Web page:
During their remarks I was struck by a number of things they were saying that conveyed to me their clarity of understanding of the role of their city, not just locally in British Columbia but in the wider world - the role it plays as a gateway to the Pacific Rim for their own and European businesses who wish to access the markets of the Rim and, in the context of its green aspirations, the many ways in which their place, their city, is now hosting and nurturing green businesses - those making green technologies and those putting them to effective use in business and urban planning.

This is a city that is active in its manor and that manor is the wider world, or at least a number of carefully selected places where it can do business and be a major player.

Seen in this way their presence in London during the Games is a no brainer;  they are here to share their place, their ambitions and to welcome others to become citizens of their place even if its just through a trade connection, which, as a Canadian official responsible for trade and investment accurately commented, is now the premier and most effective way of places making beneficial and lasting connections with other parts of the world.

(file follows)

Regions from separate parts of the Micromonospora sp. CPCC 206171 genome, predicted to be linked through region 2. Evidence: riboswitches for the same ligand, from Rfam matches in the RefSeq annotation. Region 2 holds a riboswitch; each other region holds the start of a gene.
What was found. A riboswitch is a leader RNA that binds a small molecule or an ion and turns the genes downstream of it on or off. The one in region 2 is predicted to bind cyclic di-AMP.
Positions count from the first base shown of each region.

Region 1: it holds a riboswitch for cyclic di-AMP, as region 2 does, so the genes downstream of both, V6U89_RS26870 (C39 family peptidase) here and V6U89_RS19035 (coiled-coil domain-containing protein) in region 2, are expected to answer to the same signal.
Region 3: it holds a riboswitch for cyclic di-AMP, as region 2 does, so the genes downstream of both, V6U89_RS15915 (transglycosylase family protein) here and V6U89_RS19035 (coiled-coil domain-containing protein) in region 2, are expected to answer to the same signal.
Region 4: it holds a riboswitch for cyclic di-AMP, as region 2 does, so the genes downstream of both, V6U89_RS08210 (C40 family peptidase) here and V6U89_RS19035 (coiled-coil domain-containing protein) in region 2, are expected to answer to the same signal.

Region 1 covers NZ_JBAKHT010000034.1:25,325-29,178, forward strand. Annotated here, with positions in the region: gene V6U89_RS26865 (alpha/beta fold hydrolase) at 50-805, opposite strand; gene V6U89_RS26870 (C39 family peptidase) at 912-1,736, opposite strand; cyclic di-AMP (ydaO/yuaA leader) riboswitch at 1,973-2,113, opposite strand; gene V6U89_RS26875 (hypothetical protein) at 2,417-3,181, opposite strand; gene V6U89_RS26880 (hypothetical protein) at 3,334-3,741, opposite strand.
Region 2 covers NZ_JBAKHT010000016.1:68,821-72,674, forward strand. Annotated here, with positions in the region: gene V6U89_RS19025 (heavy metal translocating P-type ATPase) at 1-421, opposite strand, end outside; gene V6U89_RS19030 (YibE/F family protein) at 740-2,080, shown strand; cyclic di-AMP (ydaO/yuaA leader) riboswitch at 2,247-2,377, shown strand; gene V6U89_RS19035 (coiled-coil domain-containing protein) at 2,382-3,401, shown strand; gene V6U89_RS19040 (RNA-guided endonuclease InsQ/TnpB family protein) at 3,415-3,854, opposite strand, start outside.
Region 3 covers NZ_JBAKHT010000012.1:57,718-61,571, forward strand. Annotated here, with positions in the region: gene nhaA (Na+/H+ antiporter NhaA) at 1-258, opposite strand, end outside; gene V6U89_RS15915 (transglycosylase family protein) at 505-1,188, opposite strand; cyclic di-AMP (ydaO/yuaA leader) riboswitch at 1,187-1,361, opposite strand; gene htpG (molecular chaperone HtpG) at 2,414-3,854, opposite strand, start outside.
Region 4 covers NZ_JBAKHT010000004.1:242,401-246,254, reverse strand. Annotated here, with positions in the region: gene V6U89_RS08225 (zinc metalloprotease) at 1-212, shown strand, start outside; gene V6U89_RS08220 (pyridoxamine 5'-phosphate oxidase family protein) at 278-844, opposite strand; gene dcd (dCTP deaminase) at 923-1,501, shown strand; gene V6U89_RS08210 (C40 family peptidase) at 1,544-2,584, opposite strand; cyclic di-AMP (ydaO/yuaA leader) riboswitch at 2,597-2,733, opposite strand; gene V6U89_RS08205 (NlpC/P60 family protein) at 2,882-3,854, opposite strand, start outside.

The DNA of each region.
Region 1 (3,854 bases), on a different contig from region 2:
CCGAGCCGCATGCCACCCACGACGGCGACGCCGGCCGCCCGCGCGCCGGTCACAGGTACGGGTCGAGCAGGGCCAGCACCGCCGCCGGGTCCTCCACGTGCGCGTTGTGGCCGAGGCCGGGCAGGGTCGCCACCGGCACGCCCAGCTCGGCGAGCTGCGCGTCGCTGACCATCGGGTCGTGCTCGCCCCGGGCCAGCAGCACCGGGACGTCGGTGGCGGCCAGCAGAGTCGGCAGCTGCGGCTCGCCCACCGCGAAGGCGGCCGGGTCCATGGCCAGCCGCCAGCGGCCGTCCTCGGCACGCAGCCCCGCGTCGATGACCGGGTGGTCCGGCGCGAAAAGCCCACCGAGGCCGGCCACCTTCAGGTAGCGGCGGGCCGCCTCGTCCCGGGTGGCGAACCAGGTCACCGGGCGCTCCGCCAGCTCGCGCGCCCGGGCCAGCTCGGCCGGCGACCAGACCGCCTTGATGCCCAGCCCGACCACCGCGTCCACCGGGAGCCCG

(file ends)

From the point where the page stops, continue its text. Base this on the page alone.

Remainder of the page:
Friday, 20 July 2012

Mapping Film in Place

I saw a great post in today's Design Week newsletter by Angus Montgomery. Its about the creation of a "film map"  by design consultancy Dorothy. Following on from its Song Map project (recently featured on the cover of the new Saint Etienne album) Dorothy has created a map composed of places with over nine hundred classic film titles, with a look reminiscent of old maps of Los Angeles in the nineteen thirties.

Many of my favourites are featured - The Thirty Nine Steps, The Killing Fields, Chinatown, Reservoir Dogs, Alcatraz. Very clever.

               It even has its own parks and lakes, or should I say reservoirs for the dogs.

               The Film Map is available from, with prices starting at £25.

Tuesday, 10 July 2012

The Wild Atlantic Way